David Eagleman has been on The Colbert Report, appeared in the New Yorker, and was featured on the cover of Italy’s Style magazine. No, he isn’t a film actor; he’s the best-selling author of Incognito: The Secret Lives of the Brain and neuroscience’s equivalent of a rock star. Called the Malcolm Gladwell of brain science by The Independent (U.K.), Eagleman has the ability to translate the complex workings of the brain into accessible, engaging dialogue for the layperson. His book Incognito spent four months on the New York Times best-seller list, and he is a popular speaker around the world. Recently, I chatted over the phone with Eagleman about Incognito, his upcoming projects, and how our conscious brain has only a wee role in what’s going on in our gray matter.
What will you be speaking about at UCSB? I’ll be speaking about my book Incognito — about this issue that is so amazing to me, this notion that most of the inner cognizance of the brain is something that we don’t have any access to or acquaintance with. Much of what we do and act and believe and think and feel — it’s all generated by parts of your brain running under the hood of conscious awareness. And the conscious mind is the smallest dent of what’s happening in the brain. It’s an amazing thing to see coming out of modern neuroscience.
That’s interesting but also probably terribly frightening for some people. Maybe, although it also holds the promise of giving people a much better understanding of themselves. For example, in the chapter of the book called “The Brain Is a Team of Rivals,” I synthesize this framework about the reason why we have such subtle and rich and complex lives — it is because we are not one thing; instead the brain is made up of competing subpopulations that are all trying to steer the ship of your behavior … we have to understand ourselves as a multiplicity.
How has the response been? It took me seven years to write this book. I worked on it for a really long time, and when you work on a project for that long, it’s sometimes easy to lose sight of whether anybody will care. It was on the New York Times best-seller list for about four months, which indicated to me that there was a public appetite for this kind of knowledge. I was recently in Louisville, Kentucky, thinking, “What am I doing in this random town?” and 1,100 people showed up to hear me speak. Rock stars are used to that, but neuroscientists aren’t. [Laughs.]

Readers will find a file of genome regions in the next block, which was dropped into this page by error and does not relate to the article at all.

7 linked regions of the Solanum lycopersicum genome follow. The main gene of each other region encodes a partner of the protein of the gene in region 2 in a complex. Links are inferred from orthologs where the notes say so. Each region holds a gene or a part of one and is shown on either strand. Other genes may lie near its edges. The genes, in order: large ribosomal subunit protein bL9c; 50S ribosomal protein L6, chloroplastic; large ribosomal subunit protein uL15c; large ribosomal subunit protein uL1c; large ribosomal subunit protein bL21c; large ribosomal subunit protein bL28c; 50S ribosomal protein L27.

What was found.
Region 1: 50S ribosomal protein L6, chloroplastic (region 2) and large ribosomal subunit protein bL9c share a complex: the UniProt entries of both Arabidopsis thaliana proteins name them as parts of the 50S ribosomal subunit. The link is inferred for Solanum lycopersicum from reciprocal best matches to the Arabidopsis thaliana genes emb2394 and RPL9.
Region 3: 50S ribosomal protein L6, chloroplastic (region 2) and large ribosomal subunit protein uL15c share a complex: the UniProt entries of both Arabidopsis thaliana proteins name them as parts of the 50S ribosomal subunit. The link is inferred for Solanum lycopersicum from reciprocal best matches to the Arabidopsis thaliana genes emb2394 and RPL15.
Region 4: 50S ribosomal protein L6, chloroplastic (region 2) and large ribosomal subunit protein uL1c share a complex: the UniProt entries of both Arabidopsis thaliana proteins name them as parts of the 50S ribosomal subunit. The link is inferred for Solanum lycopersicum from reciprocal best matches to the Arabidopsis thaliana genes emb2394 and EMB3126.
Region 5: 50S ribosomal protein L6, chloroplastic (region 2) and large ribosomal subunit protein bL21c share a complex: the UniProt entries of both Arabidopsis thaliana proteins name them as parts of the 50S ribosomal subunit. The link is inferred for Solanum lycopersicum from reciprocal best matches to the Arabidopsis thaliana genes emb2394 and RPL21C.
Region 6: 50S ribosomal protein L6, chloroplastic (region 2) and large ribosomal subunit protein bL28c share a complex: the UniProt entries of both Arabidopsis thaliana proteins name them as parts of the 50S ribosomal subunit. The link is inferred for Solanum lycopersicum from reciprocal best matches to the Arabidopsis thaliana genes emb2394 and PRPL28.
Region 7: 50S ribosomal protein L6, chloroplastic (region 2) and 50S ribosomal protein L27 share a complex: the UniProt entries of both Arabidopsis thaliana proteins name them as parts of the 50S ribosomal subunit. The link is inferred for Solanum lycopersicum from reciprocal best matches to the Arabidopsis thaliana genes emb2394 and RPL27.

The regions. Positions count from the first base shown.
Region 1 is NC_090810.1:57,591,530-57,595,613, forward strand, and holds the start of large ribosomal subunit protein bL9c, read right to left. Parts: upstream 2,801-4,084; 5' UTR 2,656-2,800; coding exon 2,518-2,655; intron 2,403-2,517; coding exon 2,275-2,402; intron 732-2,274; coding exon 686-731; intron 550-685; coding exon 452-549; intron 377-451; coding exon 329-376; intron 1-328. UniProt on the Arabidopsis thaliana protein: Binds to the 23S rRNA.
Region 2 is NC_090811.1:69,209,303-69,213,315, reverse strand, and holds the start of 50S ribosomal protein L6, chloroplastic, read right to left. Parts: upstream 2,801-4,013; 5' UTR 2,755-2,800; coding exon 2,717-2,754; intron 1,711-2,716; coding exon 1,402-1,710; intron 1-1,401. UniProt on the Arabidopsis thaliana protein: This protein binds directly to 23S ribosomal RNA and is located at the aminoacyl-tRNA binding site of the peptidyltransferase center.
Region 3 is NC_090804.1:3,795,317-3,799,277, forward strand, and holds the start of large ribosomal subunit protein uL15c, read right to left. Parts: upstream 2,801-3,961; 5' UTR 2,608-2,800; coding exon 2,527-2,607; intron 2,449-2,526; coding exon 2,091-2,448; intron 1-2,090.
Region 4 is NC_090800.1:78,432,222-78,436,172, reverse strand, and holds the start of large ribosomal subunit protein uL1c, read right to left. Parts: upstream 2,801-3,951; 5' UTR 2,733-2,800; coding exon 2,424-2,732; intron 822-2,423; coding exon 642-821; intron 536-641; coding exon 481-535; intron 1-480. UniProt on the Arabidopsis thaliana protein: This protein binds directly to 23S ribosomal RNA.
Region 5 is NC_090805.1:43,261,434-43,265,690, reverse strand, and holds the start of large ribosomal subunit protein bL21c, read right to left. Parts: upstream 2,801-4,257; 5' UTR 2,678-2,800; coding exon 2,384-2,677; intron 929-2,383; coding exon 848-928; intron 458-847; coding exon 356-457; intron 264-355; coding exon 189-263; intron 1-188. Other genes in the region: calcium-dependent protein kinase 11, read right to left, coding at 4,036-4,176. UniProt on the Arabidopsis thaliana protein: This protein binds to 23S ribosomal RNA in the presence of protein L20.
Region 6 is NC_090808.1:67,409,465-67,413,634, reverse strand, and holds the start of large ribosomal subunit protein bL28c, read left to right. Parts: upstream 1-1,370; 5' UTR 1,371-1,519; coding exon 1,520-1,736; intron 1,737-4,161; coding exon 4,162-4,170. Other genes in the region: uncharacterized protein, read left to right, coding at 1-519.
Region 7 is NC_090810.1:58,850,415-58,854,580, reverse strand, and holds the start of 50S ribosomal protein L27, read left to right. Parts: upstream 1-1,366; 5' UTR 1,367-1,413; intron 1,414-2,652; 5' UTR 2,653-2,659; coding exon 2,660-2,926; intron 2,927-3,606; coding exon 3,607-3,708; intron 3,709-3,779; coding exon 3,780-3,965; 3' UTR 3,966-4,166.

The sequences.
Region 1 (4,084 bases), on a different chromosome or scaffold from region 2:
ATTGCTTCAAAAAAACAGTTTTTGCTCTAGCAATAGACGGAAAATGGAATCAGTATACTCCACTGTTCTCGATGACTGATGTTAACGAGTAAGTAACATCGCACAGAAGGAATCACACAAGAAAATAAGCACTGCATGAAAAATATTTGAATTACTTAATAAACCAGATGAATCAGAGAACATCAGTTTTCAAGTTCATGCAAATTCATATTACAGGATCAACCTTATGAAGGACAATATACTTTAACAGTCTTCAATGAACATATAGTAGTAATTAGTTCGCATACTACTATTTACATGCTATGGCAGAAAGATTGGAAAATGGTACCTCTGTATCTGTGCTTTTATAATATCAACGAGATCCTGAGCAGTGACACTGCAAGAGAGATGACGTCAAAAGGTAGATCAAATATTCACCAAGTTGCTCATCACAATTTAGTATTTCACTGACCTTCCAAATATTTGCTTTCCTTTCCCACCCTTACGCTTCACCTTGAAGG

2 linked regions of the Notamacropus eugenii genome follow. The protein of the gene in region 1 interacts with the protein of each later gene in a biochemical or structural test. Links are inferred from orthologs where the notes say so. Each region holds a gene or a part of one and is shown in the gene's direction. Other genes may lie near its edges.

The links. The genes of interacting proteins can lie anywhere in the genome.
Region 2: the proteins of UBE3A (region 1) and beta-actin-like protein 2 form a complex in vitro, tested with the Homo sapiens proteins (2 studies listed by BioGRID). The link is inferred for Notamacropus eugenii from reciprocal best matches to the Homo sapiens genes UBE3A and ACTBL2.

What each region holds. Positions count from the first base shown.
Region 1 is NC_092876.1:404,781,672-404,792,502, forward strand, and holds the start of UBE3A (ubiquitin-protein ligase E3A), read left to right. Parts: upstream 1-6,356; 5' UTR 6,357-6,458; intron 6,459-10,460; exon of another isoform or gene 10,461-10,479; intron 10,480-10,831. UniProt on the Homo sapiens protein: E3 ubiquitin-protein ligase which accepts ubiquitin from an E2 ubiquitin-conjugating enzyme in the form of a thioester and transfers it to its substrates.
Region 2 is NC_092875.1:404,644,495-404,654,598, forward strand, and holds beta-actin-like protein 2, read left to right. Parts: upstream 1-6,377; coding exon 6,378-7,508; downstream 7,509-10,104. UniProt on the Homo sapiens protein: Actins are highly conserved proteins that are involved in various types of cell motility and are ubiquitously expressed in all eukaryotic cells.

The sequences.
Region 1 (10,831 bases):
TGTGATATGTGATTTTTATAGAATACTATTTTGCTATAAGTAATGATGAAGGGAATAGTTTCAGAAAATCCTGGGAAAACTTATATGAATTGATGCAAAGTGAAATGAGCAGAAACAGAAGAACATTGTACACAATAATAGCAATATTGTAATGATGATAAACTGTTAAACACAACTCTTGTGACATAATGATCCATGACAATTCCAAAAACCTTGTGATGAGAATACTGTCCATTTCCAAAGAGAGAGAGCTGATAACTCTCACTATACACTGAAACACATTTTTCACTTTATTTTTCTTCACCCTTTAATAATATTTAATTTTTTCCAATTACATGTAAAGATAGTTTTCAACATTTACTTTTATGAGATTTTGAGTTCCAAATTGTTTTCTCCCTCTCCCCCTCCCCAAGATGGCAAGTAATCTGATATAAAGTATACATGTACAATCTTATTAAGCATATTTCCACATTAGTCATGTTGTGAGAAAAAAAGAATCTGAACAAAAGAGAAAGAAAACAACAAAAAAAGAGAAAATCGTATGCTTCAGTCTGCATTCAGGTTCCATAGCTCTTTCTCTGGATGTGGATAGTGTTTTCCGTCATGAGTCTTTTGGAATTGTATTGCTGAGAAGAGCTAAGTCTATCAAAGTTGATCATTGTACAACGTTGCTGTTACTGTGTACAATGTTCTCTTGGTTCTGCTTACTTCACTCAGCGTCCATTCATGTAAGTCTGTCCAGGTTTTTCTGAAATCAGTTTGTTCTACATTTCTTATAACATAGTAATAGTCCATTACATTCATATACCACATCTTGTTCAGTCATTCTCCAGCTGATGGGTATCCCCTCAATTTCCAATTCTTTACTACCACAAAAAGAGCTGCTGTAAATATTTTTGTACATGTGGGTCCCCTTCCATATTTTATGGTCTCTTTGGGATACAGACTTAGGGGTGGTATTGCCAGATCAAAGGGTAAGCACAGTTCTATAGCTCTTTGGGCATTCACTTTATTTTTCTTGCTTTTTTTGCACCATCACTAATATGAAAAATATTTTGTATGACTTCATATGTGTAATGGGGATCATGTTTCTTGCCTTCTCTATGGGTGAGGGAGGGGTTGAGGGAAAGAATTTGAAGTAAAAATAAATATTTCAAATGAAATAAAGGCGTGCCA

What is your next project? I have my next five books in various stages. I just finished one; it’s a cognitive neuroscience textbook … then my next book after that is called Live-Wired, and that’s a book on plasticity: how the brain changes its own circuitry. … My other book is on neuroscience and the law, which is an area of deep investment for me. It’s where the rubber hits the road in terms of social policy, in terms of taking all the stuff we know about how people actually behave and making social policy change for the better instead of what we do now, which is use incarceration as a one-size-fits-all solution … America is the number-one country in the world for the percentage of our population that we put behind bars.
David Eagleman will talk about his book Incognito: The Secret Lives of the Brain Monday, May 14, 8 p.m., at UCSB’s Campbell Hall. For more info, call (805) 893-3535 or visit artsandlectures.sa.ucsb.edu.